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Jul 30, 2014 12:24 PM EDT

Oklahoma State's APR Penalty Lifted 1 Month Ahead of Opener Against Florida State


After review, the NCAA has announced it will lift the APR penalty it imposed on the Oklahoma State football team earlier this year.

According to ESPN, a football player from the 1990s, who just recently graduated, brought down the Cowboys' Academic Progress Rate (APR) just enough to incur a penalty. Originally lowered to 18 hours a week, the Cowboys will now have their full 20 hours of practice per week for the upcoming season.

Oklahoma State was not pleased with the NCAA penalty in the first place because their score totaled 929.41, just 0.09 points shy of 929.5, which gets rounded up to the minimum requirement of 930. Oklahoma State's athletic department then brought up the adverse effect the former player had on the team.

"We are very thankful for the cooperation of the NCAA staff during this process and we appreciate their focus on the accuracy of the data. We are also thankful that we received a speedy resolution," Mike Holder, the school's athletic director, said in a press release. "In the long term, this process will be a positive thing for our athletic department because nothing is more important to us than playing by the rules and graduating our student-athletes. This has caused us to re-examine how we monitor the APR and make some positive changes."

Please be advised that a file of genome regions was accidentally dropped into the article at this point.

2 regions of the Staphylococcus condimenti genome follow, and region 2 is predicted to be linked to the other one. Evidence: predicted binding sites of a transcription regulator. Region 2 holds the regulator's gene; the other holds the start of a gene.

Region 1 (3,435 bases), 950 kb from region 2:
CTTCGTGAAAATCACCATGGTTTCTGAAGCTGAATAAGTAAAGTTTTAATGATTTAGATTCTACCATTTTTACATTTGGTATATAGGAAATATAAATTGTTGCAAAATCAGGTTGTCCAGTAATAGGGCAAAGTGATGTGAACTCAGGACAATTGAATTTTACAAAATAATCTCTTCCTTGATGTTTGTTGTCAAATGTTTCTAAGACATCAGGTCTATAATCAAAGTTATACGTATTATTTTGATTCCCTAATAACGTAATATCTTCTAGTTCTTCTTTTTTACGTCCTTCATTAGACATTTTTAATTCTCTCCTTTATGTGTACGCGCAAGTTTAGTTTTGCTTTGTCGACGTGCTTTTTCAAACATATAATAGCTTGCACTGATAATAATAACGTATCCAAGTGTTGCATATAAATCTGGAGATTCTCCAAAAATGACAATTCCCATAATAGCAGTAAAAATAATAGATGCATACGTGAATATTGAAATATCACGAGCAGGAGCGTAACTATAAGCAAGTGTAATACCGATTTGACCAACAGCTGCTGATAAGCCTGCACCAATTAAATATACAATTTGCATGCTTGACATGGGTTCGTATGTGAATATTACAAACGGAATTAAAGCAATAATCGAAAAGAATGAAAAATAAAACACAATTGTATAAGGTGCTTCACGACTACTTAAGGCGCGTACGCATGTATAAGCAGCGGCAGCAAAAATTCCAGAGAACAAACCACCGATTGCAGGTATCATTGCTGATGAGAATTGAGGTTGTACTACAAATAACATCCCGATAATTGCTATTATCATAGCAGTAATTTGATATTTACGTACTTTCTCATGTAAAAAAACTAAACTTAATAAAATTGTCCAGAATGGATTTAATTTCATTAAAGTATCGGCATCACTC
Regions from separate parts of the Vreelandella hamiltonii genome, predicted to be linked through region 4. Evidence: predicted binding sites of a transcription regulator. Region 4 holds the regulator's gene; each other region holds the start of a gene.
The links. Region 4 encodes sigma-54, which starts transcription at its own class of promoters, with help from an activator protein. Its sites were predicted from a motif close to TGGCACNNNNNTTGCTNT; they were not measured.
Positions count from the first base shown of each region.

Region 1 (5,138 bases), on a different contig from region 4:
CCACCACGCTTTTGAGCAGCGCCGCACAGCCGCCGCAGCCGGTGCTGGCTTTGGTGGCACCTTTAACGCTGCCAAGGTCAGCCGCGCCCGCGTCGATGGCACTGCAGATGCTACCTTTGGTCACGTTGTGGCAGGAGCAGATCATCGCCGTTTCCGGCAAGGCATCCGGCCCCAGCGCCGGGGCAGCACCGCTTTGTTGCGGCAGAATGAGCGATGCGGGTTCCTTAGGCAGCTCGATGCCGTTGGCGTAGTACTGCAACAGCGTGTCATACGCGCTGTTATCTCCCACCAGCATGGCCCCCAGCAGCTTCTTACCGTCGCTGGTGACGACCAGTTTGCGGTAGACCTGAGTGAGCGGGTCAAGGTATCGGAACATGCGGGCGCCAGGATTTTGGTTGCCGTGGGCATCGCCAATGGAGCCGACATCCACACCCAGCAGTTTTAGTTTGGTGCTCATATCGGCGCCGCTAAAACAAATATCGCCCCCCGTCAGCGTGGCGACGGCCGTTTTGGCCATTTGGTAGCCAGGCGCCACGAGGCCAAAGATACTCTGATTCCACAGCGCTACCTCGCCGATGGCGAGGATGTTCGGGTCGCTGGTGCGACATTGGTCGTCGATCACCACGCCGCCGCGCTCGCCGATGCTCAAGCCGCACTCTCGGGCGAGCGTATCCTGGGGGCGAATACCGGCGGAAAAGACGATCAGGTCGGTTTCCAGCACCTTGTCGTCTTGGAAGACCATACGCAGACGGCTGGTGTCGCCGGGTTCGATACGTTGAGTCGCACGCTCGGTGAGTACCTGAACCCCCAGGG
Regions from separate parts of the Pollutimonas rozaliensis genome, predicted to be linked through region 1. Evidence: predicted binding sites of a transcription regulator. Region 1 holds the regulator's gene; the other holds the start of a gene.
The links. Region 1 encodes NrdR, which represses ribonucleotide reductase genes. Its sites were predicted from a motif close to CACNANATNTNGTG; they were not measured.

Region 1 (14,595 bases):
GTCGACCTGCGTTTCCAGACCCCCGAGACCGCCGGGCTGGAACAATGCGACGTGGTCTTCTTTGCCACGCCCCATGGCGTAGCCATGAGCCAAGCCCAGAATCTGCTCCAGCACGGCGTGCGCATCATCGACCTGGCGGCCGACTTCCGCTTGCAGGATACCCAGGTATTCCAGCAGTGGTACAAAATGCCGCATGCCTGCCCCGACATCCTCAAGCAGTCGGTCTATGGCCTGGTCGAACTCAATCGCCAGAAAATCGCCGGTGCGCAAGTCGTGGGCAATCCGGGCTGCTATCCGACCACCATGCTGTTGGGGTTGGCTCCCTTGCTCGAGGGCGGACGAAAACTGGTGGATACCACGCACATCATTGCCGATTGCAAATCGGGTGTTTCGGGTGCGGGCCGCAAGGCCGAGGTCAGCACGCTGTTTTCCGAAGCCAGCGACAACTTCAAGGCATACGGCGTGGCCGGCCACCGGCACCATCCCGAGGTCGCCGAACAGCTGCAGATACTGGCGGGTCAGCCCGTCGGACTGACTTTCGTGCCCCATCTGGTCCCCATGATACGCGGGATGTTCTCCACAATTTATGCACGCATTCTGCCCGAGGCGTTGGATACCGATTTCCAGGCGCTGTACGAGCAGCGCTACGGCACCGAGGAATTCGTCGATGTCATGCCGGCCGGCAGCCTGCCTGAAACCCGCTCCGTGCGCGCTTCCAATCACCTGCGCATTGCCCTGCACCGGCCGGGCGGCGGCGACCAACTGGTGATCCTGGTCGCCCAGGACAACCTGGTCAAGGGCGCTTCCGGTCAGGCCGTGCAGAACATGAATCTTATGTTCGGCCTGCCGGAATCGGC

The NCAA's original penalty was the loss of four hours of practice per week, ESPN reported, which was the equivalent of one session every week. One month from Wednesday, the Oklahoma State Cowboys are set to start their season against the Florida State Seminoles, college football's reigning National Champions.

"Throughout this process the NCAA has been committed to having complete and accurate data," Kevin Fite, Oklahoma State's senior associate athletic director for compliance, said in the release. "We were provided a great deal of assistance in ensuring the information we were evaluated on accurately reflected our football team's academic performance, based on APR standards.

"When the additional point was discovered earlier this summer, the NCAA staff promptly re-evaluated our situation and added the point, which took us out of the penalty range."

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